Assessment of Corneal Shape

  • Melanie Corbett
  • Nicholas Maycock
  • Emanuel Rosen
  • David O’Brart


The shape of the anterior corneal surface can be measured in terms of height or elevation, slope and radius of curvature. This can then be converted to corneal power using the refractive index of the cornea.

Reflection-based techniques (including keratometry and videokeratoscopy) require a smooth corneal surface and in fact measure the anterior surface of the tear film. Projection-based techniques (including slit images) are able to measure elevation, even in irregular corneas. Scheimpflug-based systems also measure elevation of the corneal surface relative to a reference surface.

Corneal topography has been used to quantify the shape of the normal cornea and its variations and improve our understanding of the relationships between anatomy and function. It can facilitate contact lens fitting, especially in complex cases, and detect contact lens-induced corneal warpage. In corneal disease it can detect subclinical stages, monitor progression and provide measurements prior to surgery. Preoperatively, topography can help plan corneal interventions or intraocular lens implantation. Postoperatively, topography can help with monitoring healing, identifying the cause of visual problems or poor outcomes and planning further interventions (including suture removal) and surgery. Topography is also valuable in communicating with patients and colleagues and maintaining a medicolegal record.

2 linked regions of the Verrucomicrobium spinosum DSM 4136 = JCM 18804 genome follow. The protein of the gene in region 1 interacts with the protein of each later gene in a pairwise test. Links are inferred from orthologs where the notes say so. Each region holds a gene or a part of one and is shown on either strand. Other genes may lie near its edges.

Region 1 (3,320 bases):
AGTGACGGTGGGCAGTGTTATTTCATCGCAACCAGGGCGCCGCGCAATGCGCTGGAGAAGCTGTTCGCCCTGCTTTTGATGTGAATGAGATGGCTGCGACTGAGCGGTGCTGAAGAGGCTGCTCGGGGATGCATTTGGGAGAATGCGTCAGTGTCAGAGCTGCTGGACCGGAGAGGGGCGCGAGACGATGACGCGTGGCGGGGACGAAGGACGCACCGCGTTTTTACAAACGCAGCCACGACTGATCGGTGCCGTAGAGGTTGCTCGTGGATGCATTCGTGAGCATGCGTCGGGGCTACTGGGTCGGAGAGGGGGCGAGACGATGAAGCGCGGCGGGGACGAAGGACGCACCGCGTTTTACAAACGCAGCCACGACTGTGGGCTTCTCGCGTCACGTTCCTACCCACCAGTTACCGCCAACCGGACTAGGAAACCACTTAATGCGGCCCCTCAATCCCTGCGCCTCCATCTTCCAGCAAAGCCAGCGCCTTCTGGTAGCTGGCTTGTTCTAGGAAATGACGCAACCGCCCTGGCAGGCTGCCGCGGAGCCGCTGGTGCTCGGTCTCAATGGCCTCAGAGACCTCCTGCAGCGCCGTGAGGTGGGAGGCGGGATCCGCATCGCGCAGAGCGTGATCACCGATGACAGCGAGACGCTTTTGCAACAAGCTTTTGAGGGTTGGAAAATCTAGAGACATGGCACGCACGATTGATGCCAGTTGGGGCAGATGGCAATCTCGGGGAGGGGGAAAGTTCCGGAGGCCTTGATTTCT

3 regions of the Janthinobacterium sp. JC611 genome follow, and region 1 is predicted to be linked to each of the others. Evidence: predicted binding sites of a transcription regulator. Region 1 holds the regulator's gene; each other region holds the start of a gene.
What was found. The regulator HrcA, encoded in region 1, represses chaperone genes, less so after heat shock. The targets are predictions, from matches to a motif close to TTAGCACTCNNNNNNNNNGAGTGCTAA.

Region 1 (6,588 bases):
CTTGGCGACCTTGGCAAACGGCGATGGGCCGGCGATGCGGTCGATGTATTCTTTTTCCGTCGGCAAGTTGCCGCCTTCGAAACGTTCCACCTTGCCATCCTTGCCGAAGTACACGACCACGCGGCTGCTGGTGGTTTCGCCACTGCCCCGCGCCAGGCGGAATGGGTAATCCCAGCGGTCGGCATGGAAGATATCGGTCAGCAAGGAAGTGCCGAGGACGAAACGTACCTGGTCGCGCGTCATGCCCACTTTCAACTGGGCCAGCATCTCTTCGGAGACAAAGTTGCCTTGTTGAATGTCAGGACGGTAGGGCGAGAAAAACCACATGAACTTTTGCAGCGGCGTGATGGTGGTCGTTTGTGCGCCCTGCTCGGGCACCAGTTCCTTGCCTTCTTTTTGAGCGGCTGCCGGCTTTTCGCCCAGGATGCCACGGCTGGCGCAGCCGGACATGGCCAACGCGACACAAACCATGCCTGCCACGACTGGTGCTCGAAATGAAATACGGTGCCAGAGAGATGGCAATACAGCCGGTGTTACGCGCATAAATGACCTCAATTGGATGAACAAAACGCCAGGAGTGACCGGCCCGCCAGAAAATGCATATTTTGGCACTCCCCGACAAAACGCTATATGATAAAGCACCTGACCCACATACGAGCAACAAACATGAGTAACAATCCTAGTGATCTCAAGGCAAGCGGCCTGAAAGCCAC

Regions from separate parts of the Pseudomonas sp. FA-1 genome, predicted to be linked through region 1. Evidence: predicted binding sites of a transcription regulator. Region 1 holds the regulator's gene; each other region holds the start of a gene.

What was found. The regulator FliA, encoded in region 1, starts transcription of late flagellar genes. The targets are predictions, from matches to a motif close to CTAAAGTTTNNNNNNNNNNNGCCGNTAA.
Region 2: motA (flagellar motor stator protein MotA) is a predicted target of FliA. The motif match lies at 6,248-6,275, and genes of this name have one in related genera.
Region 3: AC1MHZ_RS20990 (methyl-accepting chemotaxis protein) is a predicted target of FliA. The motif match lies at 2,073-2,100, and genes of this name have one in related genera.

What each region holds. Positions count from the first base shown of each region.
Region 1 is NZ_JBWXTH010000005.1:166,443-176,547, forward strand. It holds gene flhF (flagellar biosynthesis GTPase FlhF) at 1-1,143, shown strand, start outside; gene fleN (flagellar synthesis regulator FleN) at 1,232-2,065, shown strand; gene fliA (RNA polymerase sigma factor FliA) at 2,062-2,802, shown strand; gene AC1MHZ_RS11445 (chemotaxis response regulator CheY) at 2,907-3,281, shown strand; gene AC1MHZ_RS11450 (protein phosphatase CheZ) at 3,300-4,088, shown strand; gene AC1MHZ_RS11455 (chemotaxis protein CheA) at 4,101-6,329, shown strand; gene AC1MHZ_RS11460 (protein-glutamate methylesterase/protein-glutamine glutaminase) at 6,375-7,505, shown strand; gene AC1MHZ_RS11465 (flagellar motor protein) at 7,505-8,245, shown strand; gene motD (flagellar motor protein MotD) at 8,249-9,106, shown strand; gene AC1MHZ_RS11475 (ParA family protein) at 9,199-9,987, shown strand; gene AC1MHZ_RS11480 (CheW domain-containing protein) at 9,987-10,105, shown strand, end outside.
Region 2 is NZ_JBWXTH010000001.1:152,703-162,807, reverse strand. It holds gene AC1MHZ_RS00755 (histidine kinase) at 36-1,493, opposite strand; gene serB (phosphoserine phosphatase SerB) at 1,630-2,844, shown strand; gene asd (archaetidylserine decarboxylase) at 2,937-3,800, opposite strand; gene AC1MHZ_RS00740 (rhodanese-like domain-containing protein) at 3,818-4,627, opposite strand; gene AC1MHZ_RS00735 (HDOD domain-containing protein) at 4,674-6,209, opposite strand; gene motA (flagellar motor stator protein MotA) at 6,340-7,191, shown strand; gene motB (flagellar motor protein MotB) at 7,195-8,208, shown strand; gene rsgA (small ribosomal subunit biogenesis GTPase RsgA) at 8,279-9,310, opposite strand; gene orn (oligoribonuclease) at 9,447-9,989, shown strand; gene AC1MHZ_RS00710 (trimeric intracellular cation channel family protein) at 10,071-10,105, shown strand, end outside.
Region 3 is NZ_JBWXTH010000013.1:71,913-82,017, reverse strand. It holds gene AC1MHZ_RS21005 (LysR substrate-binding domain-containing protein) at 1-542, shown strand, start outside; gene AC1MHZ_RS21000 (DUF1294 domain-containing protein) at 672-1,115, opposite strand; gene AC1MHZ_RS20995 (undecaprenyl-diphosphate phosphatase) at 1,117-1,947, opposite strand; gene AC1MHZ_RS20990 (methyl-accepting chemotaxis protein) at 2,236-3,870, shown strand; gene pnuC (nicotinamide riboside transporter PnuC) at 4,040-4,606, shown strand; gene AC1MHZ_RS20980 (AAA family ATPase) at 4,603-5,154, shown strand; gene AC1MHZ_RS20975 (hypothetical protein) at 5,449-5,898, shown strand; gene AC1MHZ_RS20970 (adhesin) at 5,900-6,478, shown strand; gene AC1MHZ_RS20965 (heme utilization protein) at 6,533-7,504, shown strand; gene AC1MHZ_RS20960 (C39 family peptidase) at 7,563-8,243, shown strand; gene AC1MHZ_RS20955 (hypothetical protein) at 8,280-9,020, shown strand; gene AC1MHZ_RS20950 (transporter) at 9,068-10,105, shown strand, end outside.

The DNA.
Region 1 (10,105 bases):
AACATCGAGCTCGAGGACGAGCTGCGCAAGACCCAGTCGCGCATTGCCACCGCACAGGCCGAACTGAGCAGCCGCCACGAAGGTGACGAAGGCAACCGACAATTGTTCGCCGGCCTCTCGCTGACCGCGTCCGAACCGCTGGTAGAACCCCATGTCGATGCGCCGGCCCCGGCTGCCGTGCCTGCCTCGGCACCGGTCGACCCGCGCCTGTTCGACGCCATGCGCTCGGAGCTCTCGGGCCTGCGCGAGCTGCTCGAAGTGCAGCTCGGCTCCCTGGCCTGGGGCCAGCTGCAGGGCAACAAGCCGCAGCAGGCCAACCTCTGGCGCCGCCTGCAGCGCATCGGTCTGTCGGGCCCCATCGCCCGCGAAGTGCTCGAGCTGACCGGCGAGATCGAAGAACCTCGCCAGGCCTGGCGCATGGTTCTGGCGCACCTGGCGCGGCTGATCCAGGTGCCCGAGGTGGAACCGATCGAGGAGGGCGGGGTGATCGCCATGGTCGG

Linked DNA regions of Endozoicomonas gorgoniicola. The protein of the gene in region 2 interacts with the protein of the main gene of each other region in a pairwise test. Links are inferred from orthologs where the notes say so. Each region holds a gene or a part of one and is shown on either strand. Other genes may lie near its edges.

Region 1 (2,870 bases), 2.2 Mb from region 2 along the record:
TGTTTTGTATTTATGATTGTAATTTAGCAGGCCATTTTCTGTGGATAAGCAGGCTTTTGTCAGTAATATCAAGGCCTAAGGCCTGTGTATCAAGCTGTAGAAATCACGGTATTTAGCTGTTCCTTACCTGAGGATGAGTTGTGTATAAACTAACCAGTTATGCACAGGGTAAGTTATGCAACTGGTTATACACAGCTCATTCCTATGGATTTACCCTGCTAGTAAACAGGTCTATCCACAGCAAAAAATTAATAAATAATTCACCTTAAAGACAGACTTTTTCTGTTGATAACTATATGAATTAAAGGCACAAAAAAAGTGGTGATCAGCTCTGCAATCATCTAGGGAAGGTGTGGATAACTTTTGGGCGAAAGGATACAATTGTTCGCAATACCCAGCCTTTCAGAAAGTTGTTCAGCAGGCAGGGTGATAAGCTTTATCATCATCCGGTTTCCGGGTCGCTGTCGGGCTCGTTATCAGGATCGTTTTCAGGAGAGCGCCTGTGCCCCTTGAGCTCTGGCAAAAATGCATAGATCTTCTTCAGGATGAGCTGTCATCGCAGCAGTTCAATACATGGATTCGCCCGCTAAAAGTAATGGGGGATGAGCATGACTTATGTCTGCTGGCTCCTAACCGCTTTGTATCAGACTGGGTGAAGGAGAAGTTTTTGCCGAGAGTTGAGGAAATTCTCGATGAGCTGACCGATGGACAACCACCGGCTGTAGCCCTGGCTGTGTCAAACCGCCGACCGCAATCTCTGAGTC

Corneal topography Corneal shape Corneal elevation Corneal curvature Corneal power Videokeratoscopy Scheimpflug 


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Copyright information

© Springer Nature Switzerland AG 2019

Authors and Affiliations

  • Melanie Corbett
    • 1
  • Nicholas Maycock
    • 2
  • Emanuel Rosen
    • 3
  • David O’Brart
    • 4
  1. 1.Imperial College Healthcare NHS TrustLondonUK
  2. 2.University Hospital Coventry and WarwickshireCoventryUK
  3. 3.ManchesterUK
  4. 4.Department of OphthalmologySt. Thomas HospitalLondonUK

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